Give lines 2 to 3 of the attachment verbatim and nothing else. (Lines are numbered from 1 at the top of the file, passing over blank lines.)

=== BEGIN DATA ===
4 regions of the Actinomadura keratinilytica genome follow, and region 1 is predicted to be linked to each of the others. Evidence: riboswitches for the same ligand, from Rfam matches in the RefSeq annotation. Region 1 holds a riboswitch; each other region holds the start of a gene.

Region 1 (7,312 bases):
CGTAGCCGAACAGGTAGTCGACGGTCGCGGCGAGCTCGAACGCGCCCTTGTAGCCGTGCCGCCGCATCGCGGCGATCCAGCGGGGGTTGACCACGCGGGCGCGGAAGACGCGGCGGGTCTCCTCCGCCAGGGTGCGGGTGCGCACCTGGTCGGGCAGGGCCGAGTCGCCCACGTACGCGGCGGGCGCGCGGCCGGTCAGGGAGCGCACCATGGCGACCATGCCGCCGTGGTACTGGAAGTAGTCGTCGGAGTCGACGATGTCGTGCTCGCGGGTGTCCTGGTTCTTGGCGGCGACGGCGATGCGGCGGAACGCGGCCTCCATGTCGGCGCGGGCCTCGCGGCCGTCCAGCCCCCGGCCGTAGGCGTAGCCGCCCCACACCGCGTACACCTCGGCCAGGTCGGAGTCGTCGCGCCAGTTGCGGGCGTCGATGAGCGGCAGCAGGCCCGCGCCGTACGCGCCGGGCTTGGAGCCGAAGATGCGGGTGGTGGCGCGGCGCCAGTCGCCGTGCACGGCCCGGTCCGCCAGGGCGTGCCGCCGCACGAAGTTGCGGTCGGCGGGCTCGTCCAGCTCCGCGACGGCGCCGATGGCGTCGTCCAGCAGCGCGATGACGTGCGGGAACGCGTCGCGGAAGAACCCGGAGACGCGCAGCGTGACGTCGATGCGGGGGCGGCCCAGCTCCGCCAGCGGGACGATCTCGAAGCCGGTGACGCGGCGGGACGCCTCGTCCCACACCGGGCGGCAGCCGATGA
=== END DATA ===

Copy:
Region 1 (7,312 bases):
CGTAGCCGAACAGGTAGTCGACGGTCGCGGCGAGCTCGAACGCGCCCTTGTAGCCGTGCCGCCGCATCGCGGCGATCCAGCGGGGGTTGACCACGCGGGCGCGGAAGACGCGGCGGGTCTCCTCCGCCAGGGTGCGGGTGCGCACCTGGTCGGGCAGGGCCGAGTCGCCCACGTACGCGGCGGGCGCGCGGCCGGTCAGGGAGCGCACCATGGCGACCATGCCGCCGTGGTACTGGAAGTAGTCGTCGGAGTCGACGATGTCGTGCTCGCGGGTGTCCTGGTTCTTGGCGGCGACGGCGATGCGGCGGAACGCGGCCTCCATGTCGGCGCGGGCCTCGCGGCCGTCCAGCCCCCGGCCGTAGGCGTAGCCGCCCCACACCGCGTACACCTCGGCCAGGTCGGAGTCGTCGCGCCAGTTGCGGGCGTCGATGAGCGGCAGCAGGCCCGCGCCGTACGCGCCGGGCTTGGAGCCGAAGATGCGGGTGGTGGCGCGGCGCCAGTCGCCGTGCACGGCCCGGTCCGCCAGGGCGTGCCGCCGCACGAAGTTGCGGTCGGCGGGCTCGTCCAGCTCCGCGACGGCGCCGATGGCGTCGTCCAGCAGCGCGATGACGTGCGGGAACGCGTCGCGGAAGAACCCGGAGACGCGCAGCGTGACGTCGATGCGGGGGCGGCCCAGCTCCGCCAGCGGGACGATCTCGAAGCCGGTGACGCGGCGGGACGCCTCGTCCCACACCGGGCGGCAGCCGATGA